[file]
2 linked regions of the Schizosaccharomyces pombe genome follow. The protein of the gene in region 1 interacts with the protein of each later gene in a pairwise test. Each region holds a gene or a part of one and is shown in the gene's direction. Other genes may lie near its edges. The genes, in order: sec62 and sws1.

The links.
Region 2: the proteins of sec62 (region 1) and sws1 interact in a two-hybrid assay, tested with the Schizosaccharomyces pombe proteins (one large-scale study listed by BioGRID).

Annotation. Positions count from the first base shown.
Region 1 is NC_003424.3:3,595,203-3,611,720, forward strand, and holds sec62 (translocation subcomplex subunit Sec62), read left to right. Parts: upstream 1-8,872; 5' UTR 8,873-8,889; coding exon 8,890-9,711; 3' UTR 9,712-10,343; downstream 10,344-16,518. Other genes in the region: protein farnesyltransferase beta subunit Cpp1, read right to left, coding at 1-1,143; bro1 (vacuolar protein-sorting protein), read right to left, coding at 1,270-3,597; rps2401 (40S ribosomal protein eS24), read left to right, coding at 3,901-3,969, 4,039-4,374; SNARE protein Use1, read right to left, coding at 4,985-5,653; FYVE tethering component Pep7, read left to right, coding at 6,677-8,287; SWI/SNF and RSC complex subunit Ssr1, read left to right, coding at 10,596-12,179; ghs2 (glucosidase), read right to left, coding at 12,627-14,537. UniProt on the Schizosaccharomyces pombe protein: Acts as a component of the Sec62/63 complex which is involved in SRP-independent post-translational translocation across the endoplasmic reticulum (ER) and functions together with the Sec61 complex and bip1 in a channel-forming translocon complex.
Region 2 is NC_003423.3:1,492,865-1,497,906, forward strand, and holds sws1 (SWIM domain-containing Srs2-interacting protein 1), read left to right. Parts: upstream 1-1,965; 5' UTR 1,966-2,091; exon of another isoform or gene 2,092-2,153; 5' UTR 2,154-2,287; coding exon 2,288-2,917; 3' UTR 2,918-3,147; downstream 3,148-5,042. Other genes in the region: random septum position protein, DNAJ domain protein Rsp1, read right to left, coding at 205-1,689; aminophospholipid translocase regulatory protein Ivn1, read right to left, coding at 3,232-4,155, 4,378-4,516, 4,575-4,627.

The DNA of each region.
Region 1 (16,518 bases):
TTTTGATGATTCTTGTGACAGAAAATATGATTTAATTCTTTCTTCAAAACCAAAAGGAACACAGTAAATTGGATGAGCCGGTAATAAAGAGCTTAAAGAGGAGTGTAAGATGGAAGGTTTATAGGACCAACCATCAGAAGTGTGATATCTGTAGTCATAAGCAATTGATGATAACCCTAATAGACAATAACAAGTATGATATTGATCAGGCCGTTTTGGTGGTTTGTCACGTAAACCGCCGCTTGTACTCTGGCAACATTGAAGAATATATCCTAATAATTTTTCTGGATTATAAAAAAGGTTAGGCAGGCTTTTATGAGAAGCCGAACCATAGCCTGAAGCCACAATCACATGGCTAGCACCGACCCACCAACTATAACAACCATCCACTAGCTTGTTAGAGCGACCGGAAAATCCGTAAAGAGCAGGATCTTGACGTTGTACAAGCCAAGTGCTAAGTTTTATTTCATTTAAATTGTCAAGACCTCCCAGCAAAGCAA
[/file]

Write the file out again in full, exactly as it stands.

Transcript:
2 linked regions of the Schizosaccharomyces pombe genome follow. The protein of the gene in region 1 interacts with the protein of each later gene in a pairwise test. Each region holds a gene or a part of one and is shown in the gene's direction. Other genes may lie near its edges. The genes, in order: sec62 and sws1.

The links.
Region 2: the proteins of sec62 (region 1) and sws1 interact in a two-hybrid assay, tested with the Schizosaccharomyces pombe proteins (one large-scale study listed by BioGRID).

Annotation. Positions count from the first base shown.
Region 1 is NC_003424.3:3,595,203-3,611,720, forward strand, and holds sec62 (translocation subcomplex subunit Sec62), read left to right. Parts: upstream 1-8,872; 5' UTR 8,873-8,889; coding exon 8,890-9,711; 3' UTR 9,712-10,343; downstream 10,344-16,518. Other genes in the region: protein farnesyltransferase beta subunit Cpp1, read right to left, coding at 1-1,143; bro1 (vacuolar protein-sorting protein), read right to left, coding at 1,270-3,597; rps2401 (40S ribosomal protein eS24), read left to right, coding at 3,901-3,969, 4,039-4,374; SNARE protein Use1, read right to left, coding at 4,985-5,653; FYVE tethering component Pep7, read left to right, coding at 6,677-8,287; SWI/SNF and RSC complex subunit Ssr1, read left to right, coding at 10,596-12,179; ghs2 (glucosidase), read right to left, coding at 12,627-14,537. UniProt on the Schizosaccharomyces pombe protein: Acts as a component of the Sec62/63 complex which is involved in SRP-independent post-translational translocation across the endoplasmic reticulum (ER) and functions together with the Sec61 complex and bip1 in a channel-forming translocon complex.
Region 2 is NC_003423.3:1,492,865-1,497,906, forward strand, and holds sws1 (SWIM domain-containing Srs2-interacting protein 1), read left to right. Parts: upstream 1-1,965; 5' UTR 1,966-2,091; exon of another isoform or gene 2,092-2,153; 5' UTR 2,154-2,287; coding exon 2,288-2,917; 3' UTR 2,918-3,147; downstream 3,148-5,042. Other genes in the region: random septum position protein, DNAJ domain protein Rsp1, read right to left, coding at 205-1,689; aminophospholipid translocase regulatory protein Ivn1, read right to left, coding at 3,232-4,155, 4,378-4,516, 4,575-4,627.

The DNA of each region.
Region 1 (16,518 bases):
TTTTGATGATTCTTGTGACAGAAAATATGATTTAATTCTTTCTTCAAAACCAAAAGGAACACAGTAAATTGGATGAGCCGGTAATAAAGAGCTTAAAGAGGAGTGTAAGATGGAAGGTTTATAGGACCAACCATCAGAAGTGTGATATCTGTAGTCATAAGCAATTGATGATAACCCTAATAGACAATAACAAGTATGATATTGATCAGGCCGTTTTGGTGGTTTGTCACGTAAACCGCCGCTTGTACTCTGGCAACATTGAAGAATATATCCTAATAATTTTTCTGGATTATAAAAAAGGTTAGGCAGGCTTTTATGAGAAGCCGAACCATAGCCTGAAGCCACAATCACATGGCTAGCACCGACCCACCAACTATAACAACCATCCACTAGCTTGTTAGAGCGACCGGAAAATCCGTAAAGAGCAGGATCTTGACGTTGTACAAGCCAAGTGCTAAGTTTTATTTCATTTAAATTGTCAAGACCTCCCAGCAAAGCAA